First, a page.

Brian M. Afuang

With Green Comes Blue

Nomos Glashütte updates the Orion with introduction of new olive gold, midnight blue dials

ALONG with the Tangente, the Orion was one of the first models produced by Nomos Glashutte in the early 1990s, barely a year after the company was established. Now while the Orion may have played second fiddle to the Tangente — regarded as the brand’s signature — it actually sticks more closely to Nomos’s Bauhaus leanings by discarding superfluous items on its dial. Numerals, for instance. Yes, the Tangente makes do with five numerals (12, 2, 4, 8 and 10). The Orion goes even more minimalist by having none.

The svelte dimensions of the Orion also means it soldiered on for more than two decades powered by a hand-wound movement — none other than Nomos’s Alpha, its first in-house calibre. It was only with the release of the slimmer, new generation of self-winding movements nearly four years ago when the Orion began ticking with Nomos’s rotor-spun calibre DUW 3001.

Earlier this year Nomos brought out its calibre DUW 6101, a self-winding piece with a date function. It also features the brand’s swing system with a tempered blue balance spring, has 27 jewels, beats at 21,600vph, and stores power for up to 42 hours. Upon introduction, Nomos promptly installed the DUW 6101 on the Tangente, Ludwig and Orion, in the process creating what it calls as its Update series. The Orion that received the new date function-equipped movement grew to its largest at 41 millimeters, adding to the collection’s case sizes of 33, 35, 38 and 39 millimeters (actually, most of these cases are half-a-millimeter smaller, but Nomos rounds off the dimensions). Of these, only the two biggest models are automatics.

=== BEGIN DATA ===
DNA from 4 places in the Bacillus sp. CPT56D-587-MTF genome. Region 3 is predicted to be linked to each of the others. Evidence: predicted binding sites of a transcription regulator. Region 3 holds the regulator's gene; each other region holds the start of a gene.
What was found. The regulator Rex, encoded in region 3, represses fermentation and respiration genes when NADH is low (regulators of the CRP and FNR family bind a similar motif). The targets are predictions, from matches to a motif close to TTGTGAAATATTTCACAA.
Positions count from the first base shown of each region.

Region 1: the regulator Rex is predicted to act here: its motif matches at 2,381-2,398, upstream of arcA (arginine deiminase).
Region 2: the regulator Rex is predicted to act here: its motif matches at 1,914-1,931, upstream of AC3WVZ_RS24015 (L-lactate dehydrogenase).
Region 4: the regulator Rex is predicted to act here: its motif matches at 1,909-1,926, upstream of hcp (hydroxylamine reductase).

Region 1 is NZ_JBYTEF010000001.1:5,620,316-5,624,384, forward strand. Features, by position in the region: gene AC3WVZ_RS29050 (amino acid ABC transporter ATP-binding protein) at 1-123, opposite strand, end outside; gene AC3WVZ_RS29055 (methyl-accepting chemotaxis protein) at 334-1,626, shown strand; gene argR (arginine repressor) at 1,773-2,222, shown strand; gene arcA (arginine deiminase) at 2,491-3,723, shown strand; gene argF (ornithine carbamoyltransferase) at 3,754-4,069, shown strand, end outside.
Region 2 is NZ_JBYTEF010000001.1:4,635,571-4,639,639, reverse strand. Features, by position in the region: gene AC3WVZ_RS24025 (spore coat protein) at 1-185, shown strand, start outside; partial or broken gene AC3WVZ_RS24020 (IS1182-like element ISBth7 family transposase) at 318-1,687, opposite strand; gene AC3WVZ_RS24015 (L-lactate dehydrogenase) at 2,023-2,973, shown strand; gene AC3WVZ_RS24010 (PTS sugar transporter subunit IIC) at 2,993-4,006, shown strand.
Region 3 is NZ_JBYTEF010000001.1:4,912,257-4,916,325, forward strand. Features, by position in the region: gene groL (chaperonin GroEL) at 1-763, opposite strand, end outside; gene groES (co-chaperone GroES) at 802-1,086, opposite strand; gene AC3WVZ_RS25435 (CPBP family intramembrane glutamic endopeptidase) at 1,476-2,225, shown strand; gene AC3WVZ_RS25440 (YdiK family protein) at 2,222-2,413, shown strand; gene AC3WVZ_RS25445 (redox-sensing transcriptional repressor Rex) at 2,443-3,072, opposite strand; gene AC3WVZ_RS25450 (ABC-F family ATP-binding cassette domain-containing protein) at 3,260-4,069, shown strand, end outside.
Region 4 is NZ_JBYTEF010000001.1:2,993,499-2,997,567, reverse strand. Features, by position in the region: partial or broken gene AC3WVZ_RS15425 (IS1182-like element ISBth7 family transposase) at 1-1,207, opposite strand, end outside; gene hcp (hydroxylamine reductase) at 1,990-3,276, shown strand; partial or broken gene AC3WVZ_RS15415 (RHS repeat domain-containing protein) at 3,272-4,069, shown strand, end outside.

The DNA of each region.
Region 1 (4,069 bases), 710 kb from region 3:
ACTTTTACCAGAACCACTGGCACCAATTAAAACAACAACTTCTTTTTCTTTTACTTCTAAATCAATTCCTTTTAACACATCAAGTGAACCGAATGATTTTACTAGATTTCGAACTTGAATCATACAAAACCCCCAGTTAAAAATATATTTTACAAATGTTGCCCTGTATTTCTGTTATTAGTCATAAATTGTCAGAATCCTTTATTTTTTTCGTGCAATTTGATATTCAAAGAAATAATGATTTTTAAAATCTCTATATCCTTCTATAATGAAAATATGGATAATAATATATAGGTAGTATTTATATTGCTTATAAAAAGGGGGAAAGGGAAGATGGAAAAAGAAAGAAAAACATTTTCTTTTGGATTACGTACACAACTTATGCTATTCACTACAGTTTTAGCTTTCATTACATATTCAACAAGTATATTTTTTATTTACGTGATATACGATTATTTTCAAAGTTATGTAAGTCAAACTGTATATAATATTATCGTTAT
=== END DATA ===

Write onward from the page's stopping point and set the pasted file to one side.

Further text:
Now, joining the Orion 41 with a white silver-plated dial is a new pair in different colors; one in midnight blue, already identical to other Nomos pieces, and the other in a subtle greenish/grayish hue. Nomos calls the latter one as olive gold, and this color looks stunning.

Especially because matched to the pale olive color are gold-plated stick hands and stamped indices. The muted gold applications are further tempered by the slenderness of the pieces on which they appear, and so the resulting aesthetics are far from the garish look that usually comes with green/gold combinations. Nomos also scores major points by rendering the date numeral, as well as other markings on the dial, in beige tones. White would have been too jarring a contrast.

Even the midnight blue rendition, though more traditional, received the same restraint. It would have been easy for this piece to get bits of color accents, but Nomos wisely decided to keep things logical — and thus, tidy — by simply combining white over midnight blue.

The Orion may have gotten itself a new, decorated movement (displayed, by the way, through a sapphire crystal caseback). Impressively, the watch does not yell about this.


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